Crate gad[−][src]
Generic Automatic Differentiation (GAD)
This library provides automatic differentiation by backward propagation (aka. “autograd”) in Rust. It was designed to allow firstclass user extensions (e.g. with new array types or new operators) and to support multiples modes of execution with minimal overhead.
The following modes of execution are currently supported for all librarydefined operators:
 firstorder differentiation,
 higherorder differentiation,
 forwardonly evaluation, and
 dimension checking.
Design Principles
The core of this library consists of a tapebased implementation of automatic differentiation in reverse mode.
We have chosen to prioritize idiomatic Rust in order to make this library as reusable as possible:

The core differentiation algorithm does not use unsafe Rust features or interior mutability (e.g.
RefCell
). All differentiable expressions explicitly mutate a tape when they are constructed. (Below, the tape variable is notedgraph
org
.) 
Fallible operations never panic and always return a
Result
type. For instance, the sum of two arraysx
andy
may be writteng.add(&x, &y)?
. 
All structures and values implement
Send
andSync
to support concurrent programming. 
Generic programming is encouraged so that user formulas can be interpreted in different modes of execution (forward evaluation, dimension checking, etc) with minimal overhead. (See the section below for a code example.)
While this library is primarily motivated by machine learning applications, it is meant to cover other use cases of automatic differentiation in reverse mode. In the sections below, we show how a user may define new operators and add new modes of execution while retaining automatic differentiability.
Limitations

Currently, the usual syntax of operators
+
,
,*
, etc is not available for differentiable values. All operations are method calls of the formg.op(x1, .. xN)
(or typicallyg.op(x1, .. xN)?
for fallible operations). 
Because of a current limitation of the Rust borrow checker, expressions cannot be nested:
g.add(&x, &g.mul(&y, &z)?)?
must be writtenlet v = g.mul(&y, &z)?; g.add(&x, &v)?
.
We believe that this state of affairs could be improved in the future using Rust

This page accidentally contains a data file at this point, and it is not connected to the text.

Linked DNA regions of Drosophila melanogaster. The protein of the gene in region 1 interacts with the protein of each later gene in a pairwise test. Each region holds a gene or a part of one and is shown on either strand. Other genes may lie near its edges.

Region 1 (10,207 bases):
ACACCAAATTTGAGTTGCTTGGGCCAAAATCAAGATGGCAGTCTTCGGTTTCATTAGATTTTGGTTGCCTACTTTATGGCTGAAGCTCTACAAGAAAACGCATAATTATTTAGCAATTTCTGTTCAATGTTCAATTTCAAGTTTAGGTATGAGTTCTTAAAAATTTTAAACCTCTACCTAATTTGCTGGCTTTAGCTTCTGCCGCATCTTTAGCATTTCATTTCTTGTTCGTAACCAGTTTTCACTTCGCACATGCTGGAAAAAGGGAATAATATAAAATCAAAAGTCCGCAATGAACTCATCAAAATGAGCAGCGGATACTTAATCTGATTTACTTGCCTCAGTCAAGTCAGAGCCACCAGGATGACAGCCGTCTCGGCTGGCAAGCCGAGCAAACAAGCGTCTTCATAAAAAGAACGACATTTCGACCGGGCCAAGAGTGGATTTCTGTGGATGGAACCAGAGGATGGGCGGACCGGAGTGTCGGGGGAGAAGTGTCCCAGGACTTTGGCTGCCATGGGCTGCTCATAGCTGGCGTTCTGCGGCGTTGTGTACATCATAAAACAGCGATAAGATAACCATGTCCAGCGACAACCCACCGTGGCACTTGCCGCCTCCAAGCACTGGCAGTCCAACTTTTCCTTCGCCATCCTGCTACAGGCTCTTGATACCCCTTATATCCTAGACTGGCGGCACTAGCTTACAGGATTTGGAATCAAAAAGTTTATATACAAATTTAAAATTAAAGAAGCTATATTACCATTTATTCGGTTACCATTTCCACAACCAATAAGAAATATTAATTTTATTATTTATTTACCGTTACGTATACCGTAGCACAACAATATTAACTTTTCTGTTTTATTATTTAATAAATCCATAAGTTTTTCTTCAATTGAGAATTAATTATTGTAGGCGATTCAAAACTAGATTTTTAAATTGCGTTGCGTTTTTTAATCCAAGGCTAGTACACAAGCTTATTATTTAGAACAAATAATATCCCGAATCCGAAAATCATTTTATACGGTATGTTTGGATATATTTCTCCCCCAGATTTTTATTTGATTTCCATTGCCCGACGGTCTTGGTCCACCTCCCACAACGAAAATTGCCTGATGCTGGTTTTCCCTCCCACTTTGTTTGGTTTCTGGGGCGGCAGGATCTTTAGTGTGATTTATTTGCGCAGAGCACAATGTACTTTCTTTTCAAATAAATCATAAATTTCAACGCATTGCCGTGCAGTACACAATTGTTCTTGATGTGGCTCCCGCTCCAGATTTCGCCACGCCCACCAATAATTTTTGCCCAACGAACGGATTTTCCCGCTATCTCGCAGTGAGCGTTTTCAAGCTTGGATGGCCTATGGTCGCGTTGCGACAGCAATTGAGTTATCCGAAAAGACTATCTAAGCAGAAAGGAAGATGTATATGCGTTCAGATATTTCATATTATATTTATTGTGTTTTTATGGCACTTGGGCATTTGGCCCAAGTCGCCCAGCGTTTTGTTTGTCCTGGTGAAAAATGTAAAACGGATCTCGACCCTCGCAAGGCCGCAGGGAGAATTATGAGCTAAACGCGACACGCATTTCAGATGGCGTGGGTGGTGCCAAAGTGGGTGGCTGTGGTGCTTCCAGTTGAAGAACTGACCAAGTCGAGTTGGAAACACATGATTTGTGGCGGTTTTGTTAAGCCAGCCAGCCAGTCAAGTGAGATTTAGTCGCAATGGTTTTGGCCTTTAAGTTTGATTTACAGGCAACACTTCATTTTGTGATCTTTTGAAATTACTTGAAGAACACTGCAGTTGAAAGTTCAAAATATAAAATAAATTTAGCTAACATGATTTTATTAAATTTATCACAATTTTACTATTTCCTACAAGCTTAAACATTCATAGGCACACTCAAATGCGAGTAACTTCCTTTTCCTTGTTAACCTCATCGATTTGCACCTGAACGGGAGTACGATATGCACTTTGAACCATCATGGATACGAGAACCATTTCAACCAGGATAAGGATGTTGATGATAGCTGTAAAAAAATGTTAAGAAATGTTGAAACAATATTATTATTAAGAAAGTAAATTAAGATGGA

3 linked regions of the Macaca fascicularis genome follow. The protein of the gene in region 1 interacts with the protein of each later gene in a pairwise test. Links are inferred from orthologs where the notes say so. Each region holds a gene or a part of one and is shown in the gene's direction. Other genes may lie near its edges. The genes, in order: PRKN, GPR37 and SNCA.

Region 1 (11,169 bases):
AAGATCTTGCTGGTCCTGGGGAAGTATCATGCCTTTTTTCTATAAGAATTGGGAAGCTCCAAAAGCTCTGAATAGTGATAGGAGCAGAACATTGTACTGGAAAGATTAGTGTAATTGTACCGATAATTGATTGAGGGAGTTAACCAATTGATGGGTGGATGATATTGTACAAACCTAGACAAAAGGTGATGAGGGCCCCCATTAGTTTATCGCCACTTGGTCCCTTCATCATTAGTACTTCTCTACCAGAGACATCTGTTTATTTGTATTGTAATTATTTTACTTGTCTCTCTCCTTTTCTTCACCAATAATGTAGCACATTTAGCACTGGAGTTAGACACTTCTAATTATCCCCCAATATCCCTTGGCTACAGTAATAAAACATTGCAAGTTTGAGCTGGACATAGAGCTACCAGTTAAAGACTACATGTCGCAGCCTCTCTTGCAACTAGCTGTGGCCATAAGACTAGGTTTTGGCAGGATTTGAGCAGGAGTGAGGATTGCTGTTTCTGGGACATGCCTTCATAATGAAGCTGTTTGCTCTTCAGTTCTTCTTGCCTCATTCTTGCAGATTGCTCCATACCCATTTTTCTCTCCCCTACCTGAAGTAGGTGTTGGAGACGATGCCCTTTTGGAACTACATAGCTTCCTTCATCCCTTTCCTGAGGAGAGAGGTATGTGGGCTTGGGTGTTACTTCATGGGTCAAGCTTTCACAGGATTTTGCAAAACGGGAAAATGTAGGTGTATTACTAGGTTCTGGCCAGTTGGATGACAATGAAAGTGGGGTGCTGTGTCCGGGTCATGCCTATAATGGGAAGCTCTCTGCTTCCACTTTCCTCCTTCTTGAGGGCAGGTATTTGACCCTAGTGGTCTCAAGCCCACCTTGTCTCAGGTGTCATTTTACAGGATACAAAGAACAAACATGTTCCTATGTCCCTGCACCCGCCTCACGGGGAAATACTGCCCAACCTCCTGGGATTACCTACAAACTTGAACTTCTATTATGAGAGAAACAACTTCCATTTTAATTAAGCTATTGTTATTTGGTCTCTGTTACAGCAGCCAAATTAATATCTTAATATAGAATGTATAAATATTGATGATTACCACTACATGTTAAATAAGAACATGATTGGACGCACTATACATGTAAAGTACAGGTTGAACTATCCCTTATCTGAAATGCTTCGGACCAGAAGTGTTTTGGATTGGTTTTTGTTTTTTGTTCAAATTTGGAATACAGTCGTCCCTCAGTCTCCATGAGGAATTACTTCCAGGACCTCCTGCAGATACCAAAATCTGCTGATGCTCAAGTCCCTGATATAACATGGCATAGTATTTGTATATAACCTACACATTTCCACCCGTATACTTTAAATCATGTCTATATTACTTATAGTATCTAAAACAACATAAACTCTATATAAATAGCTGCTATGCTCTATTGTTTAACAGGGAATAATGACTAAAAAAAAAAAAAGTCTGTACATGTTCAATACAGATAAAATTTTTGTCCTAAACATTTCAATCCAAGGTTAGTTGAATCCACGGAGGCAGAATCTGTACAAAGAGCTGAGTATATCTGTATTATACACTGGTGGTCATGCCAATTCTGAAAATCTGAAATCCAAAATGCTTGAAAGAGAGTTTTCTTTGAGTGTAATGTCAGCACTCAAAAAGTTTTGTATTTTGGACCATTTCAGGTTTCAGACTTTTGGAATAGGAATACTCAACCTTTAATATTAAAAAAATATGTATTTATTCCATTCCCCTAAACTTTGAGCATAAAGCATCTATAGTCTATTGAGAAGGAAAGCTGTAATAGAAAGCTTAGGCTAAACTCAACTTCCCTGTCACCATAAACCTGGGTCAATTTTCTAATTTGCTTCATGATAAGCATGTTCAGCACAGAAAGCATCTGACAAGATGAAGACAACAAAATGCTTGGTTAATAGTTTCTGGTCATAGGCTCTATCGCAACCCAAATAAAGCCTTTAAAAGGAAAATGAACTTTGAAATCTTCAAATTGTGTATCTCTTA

macros. Alternatively, future extensions of the library could define a new category of
differentiable values that contain an implicit RefCell
reference to a common tape
and provide (implicitly fallible, thread unsafe) operator traits for these values.
Quick Start
To compute gradients, we first build an expression using operations provided by a
fresh tape g
of type Graph1
. Successive algebraic operations modify the internal
state of g
to track all relevant computations and enables future backward
propagation passes.
We then call g.evaluate_gradients(..)
to run a backward propagation algorithm from the
desired starting point and using an initial gradient value direction
.
Unless a onetime optimized variant g.evaluate_gradients_once(..)
is used, backward
propagation with g.evaluate_gradients(..)
does not modify g
. This allows
successive (or concurrent) backward propagations to be run from different starting
points or with different gradient values.
// A new tape supporting firstorder differentials (aka gradients) let mut g = Graph1::new(); // Compute forward values. let a = g.variable(1f32); let b = g.variable(2f32); let c = g.mul(&a, &b)?; // Compute the derivatives of `c` relative to `a` and `b` let gradients = g.evaluate_gradients(c.gid()?, 1f32)?; // Read the `dc/da` component. assert_eq!(*gradients.get(a.gid()?).unwrap(), 2.0);
Because Graph1
, the type of g
, provides algebraic operations as methods, below we
refer to such a type as an “algebra”. GAD uses particular Rust traits to represent the
set of operations supported by a given algebra.
Computations with Arrayfire
The default array operations of the library are currently based on Arrayfire, a portable array library supporting GPUs and JITcompilation.
use arrayfire as af; // A new tape supporting firstorder differentials (aka gradients) let mut g = Graph1::new(); // Compute forward values using Arrayfire arrays let dims = af::Dim4::new(&[4, 3, 1, 1]); let a = g.variable(af::randu::<f32>(dims)); let b = g.variable(af::randu::<f32>(dims)); let c = g.mul(&a, &b)?; // Compute gradient of c let direction = af::constant(1f32, dims); let gradients = g.evaluate_gradients_once(c.gid()?, direction)?;
After installing the arrayfire library on your system, make sure to

select the package feature “arrayfire” in your build file
Cargo.toml
(e.g.gad = { version = "XX", features = ["arrayfire"]}